June 2011 Updates

1-car accident kills 1, injures 2

Image by steeleman204 via Flickr

Demchenko v. State, 18 Fla. L. Weekly Supp. 496 (5th Jud. Cir., Feb 18, 2011): Defense Appeal, Reversed/Discharged – DUI motion to suppress denied (J. Donna Miller).  Appellate court found that requirements  in s. 901.15 F.S. where not satisfied to provide exceptions to warrant requirement.  Driver first seen in parking lot of fast food restaurant passed out behind wheel.  Employee of restaurant approached with keys to automobile in hand.  Not all elements of crime where witnessed by arresting officer. Compare Bonett v. State, 6 Fla. L. Weekly Supp. 547a (18th Jud. Cir., Jun 7, 1999)(tooting my own horn).

Gadson v. DHSMV, 18 Fla. L. Weekly Supp. (7th Jud. Cir., Dec 29, 2010): Writ of Certiorari Granted – DHSMV tries to retroactively permanently revoke a persons driving privilege for a 1988 DUI manslaughter based on a 1996 amended statute.  Court says “no.”  Good case to refer to for similar DHSMV power grabs.

Netterville v. DHSMV, 18 Fla. L. Weekly Supp. 512 (Mar 24, 2011): Writ of Certiorari, Granted – Hearing officer stepped out of his role as neutral arbiter when he introduced documents on behalf of driver as driver’s attorney objected.  Classic case of a typical DMV hearing officer.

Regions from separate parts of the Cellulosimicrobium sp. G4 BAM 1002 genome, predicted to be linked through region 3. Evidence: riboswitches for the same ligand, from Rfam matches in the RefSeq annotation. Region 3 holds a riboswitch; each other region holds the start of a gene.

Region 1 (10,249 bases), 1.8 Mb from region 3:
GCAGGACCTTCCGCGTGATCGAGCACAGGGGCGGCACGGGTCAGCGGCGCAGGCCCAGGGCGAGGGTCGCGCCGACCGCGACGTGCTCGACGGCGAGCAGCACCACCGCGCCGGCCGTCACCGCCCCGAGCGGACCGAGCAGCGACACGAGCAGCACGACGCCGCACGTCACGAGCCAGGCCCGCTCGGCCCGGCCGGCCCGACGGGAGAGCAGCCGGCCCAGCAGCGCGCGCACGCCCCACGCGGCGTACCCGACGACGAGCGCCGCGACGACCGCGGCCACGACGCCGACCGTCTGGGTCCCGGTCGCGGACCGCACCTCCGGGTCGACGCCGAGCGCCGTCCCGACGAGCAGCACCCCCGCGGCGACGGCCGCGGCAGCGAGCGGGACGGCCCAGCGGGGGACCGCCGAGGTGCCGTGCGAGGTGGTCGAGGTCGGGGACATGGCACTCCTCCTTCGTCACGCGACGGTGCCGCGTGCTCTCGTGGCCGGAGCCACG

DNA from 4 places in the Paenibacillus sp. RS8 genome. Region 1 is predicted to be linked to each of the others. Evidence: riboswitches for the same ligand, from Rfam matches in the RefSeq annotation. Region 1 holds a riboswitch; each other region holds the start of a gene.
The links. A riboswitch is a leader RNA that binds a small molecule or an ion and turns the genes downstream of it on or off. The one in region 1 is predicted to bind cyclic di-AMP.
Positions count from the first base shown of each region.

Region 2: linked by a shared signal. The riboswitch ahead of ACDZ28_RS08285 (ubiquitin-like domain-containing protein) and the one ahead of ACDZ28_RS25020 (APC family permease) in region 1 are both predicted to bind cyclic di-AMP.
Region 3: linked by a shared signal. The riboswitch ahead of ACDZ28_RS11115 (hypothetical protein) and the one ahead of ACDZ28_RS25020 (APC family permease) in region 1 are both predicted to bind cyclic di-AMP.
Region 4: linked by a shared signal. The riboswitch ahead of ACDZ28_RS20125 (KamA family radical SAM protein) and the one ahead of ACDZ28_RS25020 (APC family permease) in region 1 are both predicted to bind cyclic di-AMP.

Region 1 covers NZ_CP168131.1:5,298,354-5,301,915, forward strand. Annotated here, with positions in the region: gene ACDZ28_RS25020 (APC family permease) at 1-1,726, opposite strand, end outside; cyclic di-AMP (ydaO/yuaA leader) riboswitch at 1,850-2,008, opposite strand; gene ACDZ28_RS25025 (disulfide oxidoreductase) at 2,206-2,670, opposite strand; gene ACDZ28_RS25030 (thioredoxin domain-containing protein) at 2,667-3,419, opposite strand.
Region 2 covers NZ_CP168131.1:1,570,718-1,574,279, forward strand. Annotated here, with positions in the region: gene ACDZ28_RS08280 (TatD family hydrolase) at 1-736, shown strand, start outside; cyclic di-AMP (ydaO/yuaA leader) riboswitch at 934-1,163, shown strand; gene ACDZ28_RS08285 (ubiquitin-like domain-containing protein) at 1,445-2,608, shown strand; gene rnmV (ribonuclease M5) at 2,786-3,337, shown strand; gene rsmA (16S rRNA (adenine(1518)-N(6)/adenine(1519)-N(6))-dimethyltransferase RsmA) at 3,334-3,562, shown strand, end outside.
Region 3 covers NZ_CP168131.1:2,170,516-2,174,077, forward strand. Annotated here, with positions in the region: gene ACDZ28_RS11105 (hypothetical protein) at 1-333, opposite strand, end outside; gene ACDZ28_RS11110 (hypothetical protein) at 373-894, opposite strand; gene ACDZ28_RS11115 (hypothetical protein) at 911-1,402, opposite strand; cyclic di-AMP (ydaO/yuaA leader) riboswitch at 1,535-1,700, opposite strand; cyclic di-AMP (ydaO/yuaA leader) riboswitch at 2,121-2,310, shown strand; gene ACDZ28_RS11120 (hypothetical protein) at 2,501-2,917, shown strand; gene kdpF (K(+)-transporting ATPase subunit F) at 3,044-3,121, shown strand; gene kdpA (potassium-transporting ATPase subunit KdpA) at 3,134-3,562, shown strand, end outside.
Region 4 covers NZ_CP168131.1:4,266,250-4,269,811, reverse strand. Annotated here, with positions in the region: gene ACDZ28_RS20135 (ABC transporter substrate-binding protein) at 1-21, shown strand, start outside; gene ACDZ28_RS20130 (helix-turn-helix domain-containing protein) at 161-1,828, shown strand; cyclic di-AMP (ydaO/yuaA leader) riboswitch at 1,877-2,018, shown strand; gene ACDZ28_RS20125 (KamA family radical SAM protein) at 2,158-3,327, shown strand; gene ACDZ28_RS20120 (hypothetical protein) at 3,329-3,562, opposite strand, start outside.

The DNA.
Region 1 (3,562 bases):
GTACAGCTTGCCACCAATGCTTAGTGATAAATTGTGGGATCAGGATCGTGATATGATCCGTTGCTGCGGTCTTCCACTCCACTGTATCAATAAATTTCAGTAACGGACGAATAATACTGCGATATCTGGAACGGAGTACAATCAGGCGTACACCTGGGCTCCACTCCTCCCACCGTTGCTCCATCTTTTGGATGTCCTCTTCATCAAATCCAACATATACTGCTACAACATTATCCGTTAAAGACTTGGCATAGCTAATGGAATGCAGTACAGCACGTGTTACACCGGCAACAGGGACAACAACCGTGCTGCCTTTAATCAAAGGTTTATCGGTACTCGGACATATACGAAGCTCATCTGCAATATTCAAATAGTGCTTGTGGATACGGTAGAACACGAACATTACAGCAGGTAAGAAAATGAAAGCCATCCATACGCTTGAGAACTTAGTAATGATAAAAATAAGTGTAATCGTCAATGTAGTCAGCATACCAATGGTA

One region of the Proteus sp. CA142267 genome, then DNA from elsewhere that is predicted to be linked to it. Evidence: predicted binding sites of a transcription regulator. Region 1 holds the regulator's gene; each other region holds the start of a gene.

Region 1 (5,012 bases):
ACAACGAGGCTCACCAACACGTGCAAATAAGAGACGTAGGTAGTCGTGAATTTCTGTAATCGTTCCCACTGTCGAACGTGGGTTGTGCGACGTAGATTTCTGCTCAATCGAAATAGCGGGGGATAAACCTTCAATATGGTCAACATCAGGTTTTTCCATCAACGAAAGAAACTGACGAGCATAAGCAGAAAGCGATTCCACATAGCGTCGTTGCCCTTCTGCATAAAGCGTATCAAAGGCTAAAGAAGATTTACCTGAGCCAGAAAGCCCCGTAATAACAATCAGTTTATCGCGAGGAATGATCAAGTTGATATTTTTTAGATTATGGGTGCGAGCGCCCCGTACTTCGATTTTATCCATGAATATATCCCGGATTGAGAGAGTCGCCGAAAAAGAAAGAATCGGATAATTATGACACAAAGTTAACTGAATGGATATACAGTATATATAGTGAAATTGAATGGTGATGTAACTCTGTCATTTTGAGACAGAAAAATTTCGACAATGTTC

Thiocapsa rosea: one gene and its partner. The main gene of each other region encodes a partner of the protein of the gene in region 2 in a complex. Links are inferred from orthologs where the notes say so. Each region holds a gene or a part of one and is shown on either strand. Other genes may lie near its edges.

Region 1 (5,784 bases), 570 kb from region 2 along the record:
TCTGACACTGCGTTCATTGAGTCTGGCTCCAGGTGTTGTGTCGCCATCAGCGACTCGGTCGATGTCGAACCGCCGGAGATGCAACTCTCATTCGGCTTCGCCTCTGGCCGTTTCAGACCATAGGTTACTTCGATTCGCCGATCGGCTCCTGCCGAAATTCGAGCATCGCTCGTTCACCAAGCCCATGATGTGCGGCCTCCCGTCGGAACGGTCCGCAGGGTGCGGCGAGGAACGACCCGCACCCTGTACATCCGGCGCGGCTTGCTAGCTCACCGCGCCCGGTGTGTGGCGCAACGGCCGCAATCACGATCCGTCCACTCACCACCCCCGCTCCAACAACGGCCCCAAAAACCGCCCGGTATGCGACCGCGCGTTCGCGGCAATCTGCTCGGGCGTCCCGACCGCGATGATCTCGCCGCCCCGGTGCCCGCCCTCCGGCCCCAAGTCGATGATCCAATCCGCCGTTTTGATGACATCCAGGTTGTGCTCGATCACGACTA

Wolf v. State, 18 Fla. L. Weekly Supp. 515 (5th Jud. Cir., Mar 11, 2011): Defense Appeal, Reversed – Appeal of denial of motion to suppress (J. Donna Miller).  Defendant charged with DUI.  Act of approaching cars in a parking lot and pressing key fob and getting into car that lights blinked and fact that it had a “dealer tag” was insufficient to justify investigatory stop.  Court emphasizes need for reasonable suspicion before “investigatory stop” can take place.  Police must have a well-founded and articulable suspicion of criminal activity.  A “hunch” at best, is not best enough.

Williams v. State, 18 Fla. L. Weekly Supp. 519 (11th Jud. Cir., Feb 25, 2011): Defense Appeal, Reversed – Prosecutor commenting on defendant’s silence (again). This time it happened during closing argument. Standard is not abuse of discretion but harmless error.  Case cites many cases regarding the broad Florida protections of a defendant’s silence.  Good case.

Not trying to pick on J. Donna Miller.  It just caught my eye that she had two cases appear this month and both were reversals.


Leave a Reply

Your email address will not be published. Required fields are marked *

%d bloggers like this: